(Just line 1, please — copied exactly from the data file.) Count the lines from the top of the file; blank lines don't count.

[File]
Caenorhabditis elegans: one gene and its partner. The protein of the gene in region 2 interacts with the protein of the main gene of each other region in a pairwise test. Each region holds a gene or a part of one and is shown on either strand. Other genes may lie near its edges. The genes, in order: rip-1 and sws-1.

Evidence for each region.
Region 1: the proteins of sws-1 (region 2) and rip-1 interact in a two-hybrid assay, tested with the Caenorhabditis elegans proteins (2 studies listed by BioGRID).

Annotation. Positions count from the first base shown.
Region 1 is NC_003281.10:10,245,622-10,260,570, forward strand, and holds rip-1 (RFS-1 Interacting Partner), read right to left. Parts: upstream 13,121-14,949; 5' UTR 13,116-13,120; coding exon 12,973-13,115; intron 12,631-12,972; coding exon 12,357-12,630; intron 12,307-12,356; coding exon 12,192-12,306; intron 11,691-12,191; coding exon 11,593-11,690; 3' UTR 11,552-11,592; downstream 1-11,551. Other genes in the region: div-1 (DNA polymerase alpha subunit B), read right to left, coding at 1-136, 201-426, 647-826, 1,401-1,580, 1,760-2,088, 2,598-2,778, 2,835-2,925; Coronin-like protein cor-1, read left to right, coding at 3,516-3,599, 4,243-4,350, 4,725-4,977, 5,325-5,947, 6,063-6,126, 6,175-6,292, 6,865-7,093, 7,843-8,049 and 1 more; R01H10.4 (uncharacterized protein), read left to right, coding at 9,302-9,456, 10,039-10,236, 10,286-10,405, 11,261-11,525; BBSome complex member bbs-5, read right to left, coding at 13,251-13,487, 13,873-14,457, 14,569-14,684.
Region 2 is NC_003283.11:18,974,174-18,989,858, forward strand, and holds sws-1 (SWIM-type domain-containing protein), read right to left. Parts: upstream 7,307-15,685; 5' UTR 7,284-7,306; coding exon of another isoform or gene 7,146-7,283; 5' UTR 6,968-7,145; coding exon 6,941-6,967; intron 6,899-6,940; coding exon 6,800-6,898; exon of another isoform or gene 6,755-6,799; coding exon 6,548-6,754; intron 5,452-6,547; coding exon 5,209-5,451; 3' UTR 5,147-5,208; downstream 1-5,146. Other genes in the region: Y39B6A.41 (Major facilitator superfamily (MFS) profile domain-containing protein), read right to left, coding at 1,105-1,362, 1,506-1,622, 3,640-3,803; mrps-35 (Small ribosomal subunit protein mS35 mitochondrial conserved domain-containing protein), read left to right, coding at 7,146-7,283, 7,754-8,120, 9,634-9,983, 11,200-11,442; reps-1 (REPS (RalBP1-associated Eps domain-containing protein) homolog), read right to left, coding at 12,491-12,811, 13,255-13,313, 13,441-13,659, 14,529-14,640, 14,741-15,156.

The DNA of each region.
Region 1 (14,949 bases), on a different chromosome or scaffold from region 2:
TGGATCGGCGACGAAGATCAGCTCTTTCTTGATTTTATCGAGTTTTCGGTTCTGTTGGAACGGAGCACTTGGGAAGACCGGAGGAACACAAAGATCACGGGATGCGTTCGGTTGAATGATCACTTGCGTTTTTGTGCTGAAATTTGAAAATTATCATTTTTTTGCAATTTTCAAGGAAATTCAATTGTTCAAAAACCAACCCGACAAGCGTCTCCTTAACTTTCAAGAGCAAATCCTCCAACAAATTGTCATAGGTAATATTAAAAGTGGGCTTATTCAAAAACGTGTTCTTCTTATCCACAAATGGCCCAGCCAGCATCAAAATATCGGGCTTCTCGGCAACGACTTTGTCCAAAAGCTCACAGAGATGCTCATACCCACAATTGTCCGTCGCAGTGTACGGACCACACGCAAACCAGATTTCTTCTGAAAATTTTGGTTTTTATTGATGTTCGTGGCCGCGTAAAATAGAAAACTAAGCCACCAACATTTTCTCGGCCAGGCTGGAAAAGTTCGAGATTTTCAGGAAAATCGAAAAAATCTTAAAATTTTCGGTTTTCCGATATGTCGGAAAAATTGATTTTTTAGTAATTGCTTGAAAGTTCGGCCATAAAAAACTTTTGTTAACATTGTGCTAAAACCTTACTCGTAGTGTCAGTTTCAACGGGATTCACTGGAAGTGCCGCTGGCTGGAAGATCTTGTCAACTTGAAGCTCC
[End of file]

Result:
Caenorhabditis elegans: one gene and its partner. The protein of the gene in region 2 interacts with the protein of the main gene of each other region in a pairwise test. Each region holds a gene or a part of one and is shown on either strand. Other genes may lie near its edges. The genes, in order: rip-1 and sws-1.